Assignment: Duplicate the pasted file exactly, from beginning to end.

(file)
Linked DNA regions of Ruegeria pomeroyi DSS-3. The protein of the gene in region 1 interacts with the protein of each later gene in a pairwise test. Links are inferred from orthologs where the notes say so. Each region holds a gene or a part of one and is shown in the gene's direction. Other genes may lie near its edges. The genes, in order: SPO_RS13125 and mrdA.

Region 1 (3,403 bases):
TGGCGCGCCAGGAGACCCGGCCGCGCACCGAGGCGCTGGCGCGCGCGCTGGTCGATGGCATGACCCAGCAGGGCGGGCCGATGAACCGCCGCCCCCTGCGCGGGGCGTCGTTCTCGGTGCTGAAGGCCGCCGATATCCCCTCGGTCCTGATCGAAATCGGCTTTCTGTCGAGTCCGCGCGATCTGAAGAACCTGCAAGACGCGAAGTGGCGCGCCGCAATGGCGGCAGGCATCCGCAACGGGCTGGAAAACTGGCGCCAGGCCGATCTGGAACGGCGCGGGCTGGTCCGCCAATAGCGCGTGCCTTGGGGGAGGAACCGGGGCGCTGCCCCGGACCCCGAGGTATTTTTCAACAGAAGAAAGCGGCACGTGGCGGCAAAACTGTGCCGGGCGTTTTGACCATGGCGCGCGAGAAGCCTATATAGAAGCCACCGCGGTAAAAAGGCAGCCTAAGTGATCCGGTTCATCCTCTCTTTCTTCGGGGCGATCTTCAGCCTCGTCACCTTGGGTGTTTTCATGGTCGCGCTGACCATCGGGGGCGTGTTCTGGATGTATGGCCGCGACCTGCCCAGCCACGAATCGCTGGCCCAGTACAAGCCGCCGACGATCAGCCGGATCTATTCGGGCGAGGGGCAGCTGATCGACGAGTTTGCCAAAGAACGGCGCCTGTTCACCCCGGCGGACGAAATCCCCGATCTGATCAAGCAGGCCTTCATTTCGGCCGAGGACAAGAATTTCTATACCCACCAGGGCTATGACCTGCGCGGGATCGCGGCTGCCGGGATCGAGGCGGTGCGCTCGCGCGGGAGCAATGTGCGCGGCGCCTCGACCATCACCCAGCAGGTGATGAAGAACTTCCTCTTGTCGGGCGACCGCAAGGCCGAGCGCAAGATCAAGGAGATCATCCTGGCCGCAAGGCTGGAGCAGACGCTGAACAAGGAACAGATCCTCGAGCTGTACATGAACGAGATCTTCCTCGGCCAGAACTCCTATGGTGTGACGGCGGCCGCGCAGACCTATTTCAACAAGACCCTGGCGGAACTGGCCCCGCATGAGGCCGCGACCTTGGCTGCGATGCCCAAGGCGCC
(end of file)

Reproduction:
Linked DNA regions of Ruegeria pomeroyi DSS-3. The protein of the gene in region 1 interacts with the protein of each later gene in a pairwise test. Links are inferred from orthologs where the notes say so. Each region holds a gene or a part of one and is shown in the gene's direction. Other genes may lie near its edges. The genes, in order: SPO_RS13125 and mrdA.

Region 1 (3,403 bases):
TGGCGCGCCAGGAGACCCGGCCGCGCACCGAGGCGCTGGCGCGCGCGCTGGTCGATGGCATGACCCAGCAGGGCGGGCCGATGAACCGCCGCCCCCTGCGCGGGGCGTCGTTCTCGGTGCTGAAGGCCGCCGATATCCCCTCGGTCCTGATCGAAATCGGCTTTCTGTCGAGTCCGCGCGATCTGAAGAACCTGCAAGACGCGAAGTGGCGCGCCGCAATGGCGGCAGGCATCCGCAACGGGCTGGAAAACTGGCGCCAGGCCGATCTGGAACGGCGCGGGCTGGTCCGCCAATAGCGCGTGCCTTGGGGGAGGAACCGGGGCGCTGCCCCGGACCCCGAGGTATTTTTCAACAGAAGAAAGCGGCACGTGGCGGCAAAACTGTGCCGGGCGTTTTGACCATGGCGCGCGAGAAGCCTATATAGAAGCCACCGCGGTAAAAAGGCAGCCTAAGTGATCCGGTTCATCCTCTCTTTCTTCGGGGCGATCTTCAGCCTCGTCACCTTGGGTGTTTTCATGGTCGCGCTGACCATCGGGGGCGTGTTCTGGATGTATGGCCGCGACCTGCCCAGCCACGAATCGCTGGCCCAGTACAAGCCGCCGACGATCAGCCGGATCTATTCGGGCGAGGGGCAGCTGATCGACGAGTTTGCCAAAGAACGGCGCCTGTTCACCCCGGCGGACGAAATCCCCGATCTGATCAAGCAGGCCTTCATTTCGGCCGAGGACAAGAATTTCTATACCCACCAGGGCTATGACCTGCGCGGGATCGCGGCTGCCGGGATCGAGGCGGTGCGCTCGCGCGGGAGCAATGTGCGCGGCGCCTCGACCATCACCCAGCAGGTGATGAAGAACTTCCTCTTGTCGGGCGACCGCAAGGCCGAGCGCAAGATCAAGGAGATCATCCTGGCCGCAAGGCTGGAGCAGACGCTGAACAAGGAACAGATCCTCGAGCTGTACATGAACGAGATCTTCCTCGGCCAGAACTCCTATGGTGTGACGGCGGCCGCGCAGACCTATTTCAACAAGACCCTGGCGGAACTGGCCCCGCATGAGGCCGCGACCTTGGCTGCGATGCCCAAGGCGCC